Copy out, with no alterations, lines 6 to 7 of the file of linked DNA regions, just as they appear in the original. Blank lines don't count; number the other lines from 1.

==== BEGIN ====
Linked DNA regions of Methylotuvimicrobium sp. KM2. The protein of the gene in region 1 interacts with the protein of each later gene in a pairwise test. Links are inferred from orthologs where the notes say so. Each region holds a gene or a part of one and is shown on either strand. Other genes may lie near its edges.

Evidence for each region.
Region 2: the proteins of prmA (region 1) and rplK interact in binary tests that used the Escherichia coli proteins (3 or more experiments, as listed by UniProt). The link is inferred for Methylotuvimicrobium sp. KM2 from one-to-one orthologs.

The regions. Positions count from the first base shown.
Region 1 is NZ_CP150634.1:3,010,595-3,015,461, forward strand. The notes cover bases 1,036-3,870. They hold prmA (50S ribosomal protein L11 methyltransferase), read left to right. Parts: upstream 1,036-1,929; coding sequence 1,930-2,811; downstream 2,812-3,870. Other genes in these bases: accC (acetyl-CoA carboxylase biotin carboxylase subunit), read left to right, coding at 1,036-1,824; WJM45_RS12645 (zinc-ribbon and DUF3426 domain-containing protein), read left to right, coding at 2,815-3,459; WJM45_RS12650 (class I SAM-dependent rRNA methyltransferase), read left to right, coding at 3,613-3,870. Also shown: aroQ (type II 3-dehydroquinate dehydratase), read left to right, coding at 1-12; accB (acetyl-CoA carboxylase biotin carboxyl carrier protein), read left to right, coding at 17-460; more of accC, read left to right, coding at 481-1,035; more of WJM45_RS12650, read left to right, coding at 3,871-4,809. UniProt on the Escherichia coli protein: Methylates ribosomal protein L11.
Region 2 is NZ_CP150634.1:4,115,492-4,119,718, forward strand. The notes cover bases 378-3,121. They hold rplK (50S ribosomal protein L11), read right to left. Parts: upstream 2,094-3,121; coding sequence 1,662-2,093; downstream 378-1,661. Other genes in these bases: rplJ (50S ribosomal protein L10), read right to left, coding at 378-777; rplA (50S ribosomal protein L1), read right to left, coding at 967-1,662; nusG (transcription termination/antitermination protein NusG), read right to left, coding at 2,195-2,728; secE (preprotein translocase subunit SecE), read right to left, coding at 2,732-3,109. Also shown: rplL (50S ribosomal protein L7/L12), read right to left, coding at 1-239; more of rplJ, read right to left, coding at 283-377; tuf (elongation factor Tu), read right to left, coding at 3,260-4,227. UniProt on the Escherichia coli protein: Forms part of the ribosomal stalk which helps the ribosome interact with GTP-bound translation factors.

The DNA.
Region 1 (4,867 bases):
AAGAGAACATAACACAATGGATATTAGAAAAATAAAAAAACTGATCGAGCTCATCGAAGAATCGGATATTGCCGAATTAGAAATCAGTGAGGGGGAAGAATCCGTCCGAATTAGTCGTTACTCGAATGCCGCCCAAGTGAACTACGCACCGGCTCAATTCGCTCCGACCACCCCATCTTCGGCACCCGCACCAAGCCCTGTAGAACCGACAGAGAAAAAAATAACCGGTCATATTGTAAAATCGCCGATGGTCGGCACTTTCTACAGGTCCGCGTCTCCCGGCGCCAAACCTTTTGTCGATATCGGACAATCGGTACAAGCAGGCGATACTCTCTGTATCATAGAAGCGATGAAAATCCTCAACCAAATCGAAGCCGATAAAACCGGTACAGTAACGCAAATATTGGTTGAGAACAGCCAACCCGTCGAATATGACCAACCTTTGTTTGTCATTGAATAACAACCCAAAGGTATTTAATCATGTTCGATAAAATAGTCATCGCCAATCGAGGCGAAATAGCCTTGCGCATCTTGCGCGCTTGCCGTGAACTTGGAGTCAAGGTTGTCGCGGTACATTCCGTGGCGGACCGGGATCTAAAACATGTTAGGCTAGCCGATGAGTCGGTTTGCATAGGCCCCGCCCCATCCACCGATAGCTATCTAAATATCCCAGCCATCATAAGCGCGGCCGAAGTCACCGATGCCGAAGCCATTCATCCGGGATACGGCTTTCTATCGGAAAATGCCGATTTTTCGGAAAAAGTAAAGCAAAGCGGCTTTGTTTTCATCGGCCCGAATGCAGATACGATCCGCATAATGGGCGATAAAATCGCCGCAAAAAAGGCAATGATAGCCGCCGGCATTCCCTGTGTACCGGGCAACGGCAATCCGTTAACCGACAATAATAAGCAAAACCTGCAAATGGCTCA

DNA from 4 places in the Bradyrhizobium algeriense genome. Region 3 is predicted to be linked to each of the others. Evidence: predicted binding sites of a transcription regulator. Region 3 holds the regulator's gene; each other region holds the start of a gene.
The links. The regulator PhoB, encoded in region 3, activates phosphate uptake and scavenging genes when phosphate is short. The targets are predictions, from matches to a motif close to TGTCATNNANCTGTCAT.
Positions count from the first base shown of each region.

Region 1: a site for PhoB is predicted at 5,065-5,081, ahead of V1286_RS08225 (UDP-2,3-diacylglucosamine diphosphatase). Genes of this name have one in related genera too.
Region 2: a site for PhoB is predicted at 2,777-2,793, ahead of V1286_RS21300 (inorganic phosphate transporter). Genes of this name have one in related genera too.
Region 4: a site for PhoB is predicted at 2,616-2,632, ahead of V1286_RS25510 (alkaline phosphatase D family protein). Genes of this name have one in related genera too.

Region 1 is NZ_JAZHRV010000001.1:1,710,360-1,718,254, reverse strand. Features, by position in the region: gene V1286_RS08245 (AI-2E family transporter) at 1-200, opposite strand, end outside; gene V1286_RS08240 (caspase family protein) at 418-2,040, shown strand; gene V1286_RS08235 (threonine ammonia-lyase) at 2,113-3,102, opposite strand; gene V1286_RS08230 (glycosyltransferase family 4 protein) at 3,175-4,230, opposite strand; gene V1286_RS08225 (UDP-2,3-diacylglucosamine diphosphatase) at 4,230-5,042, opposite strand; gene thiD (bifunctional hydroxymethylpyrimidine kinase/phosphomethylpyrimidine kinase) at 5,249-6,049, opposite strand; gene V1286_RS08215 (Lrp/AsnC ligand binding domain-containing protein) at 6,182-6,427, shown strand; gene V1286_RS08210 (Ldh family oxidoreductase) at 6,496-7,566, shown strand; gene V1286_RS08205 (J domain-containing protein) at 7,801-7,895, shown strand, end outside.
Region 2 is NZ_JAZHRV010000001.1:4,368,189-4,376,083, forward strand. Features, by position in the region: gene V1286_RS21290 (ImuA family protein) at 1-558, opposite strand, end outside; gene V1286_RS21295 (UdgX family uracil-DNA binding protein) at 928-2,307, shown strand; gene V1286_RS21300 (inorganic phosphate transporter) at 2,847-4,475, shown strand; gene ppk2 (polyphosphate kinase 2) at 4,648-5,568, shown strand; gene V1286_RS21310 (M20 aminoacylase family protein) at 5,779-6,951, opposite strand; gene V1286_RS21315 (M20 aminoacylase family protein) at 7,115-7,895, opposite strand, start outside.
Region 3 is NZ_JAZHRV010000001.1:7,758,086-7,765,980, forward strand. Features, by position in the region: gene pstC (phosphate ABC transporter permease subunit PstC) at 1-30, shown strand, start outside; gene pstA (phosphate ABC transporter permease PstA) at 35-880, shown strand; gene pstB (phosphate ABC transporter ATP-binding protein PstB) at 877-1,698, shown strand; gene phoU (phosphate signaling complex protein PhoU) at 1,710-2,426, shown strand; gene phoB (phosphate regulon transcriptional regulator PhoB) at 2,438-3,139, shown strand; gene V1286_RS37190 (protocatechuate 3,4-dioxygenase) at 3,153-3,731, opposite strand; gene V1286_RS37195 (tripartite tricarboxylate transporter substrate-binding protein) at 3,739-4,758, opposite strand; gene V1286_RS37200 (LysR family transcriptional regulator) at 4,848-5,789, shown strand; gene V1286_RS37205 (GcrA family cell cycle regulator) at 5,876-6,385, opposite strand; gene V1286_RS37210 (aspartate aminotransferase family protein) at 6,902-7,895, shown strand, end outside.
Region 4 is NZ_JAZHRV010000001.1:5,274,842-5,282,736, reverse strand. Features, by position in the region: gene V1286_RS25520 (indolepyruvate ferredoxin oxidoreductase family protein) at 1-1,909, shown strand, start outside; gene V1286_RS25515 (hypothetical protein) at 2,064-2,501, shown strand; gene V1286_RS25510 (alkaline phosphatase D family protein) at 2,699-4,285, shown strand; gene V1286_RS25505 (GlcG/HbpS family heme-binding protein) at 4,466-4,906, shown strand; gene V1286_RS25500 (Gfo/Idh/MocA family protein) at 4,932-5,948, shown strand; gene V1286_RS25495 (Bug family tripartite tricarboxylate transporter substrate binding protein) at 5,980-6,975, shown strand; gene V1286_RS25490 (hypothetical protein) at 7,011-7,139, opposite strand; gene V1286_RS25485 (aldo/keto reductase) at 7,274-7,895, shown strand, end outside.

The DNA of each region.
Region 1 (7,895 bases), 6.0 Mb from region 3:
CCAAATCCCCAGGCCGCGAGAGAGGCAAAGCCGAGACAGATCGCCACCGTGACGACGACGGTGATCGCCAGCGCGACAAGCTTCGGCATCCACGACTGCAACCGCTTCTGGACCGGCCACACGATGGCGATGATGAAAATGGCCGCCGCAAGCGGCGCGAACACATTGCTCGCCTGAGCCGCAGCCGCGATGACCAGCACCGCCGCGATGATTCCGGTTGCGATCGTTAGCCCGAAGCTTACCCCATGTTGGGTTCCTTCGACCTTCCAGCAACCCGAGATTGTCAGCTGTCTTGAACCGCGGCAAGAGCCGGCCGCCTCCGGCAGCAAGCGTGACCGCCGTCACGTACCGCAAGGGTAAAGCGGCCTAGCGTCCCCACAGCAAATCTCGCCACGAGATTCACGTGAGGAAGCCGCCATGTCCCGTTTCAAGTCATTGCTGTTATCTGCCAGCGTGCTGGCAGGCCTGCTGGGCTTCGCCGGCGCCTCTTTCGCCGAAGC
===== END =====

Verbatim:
Region 2 is NZ_CP150634.1:4,115,492-4,119,718, forward strand. The notes cover bases 378-3,121. They hold rplK (50S ribosomal protein L11), read right to left. Parts: upstream 2,094-3,121; coding sequence 1,662-2,093; downstream 378-1,661. Other genes in these bases: rplJ (50S ribosomal protein L10), read right to left, coding at 378-777; rplA (50S ribosomal protein L1), read right to left, coding at 967-1,662; nusG (transcription termination/antitermination protein NusG), read right to left, coding at 2,195-2,728; secE (preprotein translocase subunit SecE), read right to left, coding at 2,732-3,109. Also shown: rplL (50S ribosomal protein L7/L12), read right to left, coding at 1-239; more of rplJ, read right to left, coding at 283-377; tuf (elongation factor Tu), read right to left, coding at 3,260-4,227. UniProt on the Escherichia coli protein: Forms part of the ribosomal stalk which helps the ribosome interact with GTP-bound translation factors.

The DNA.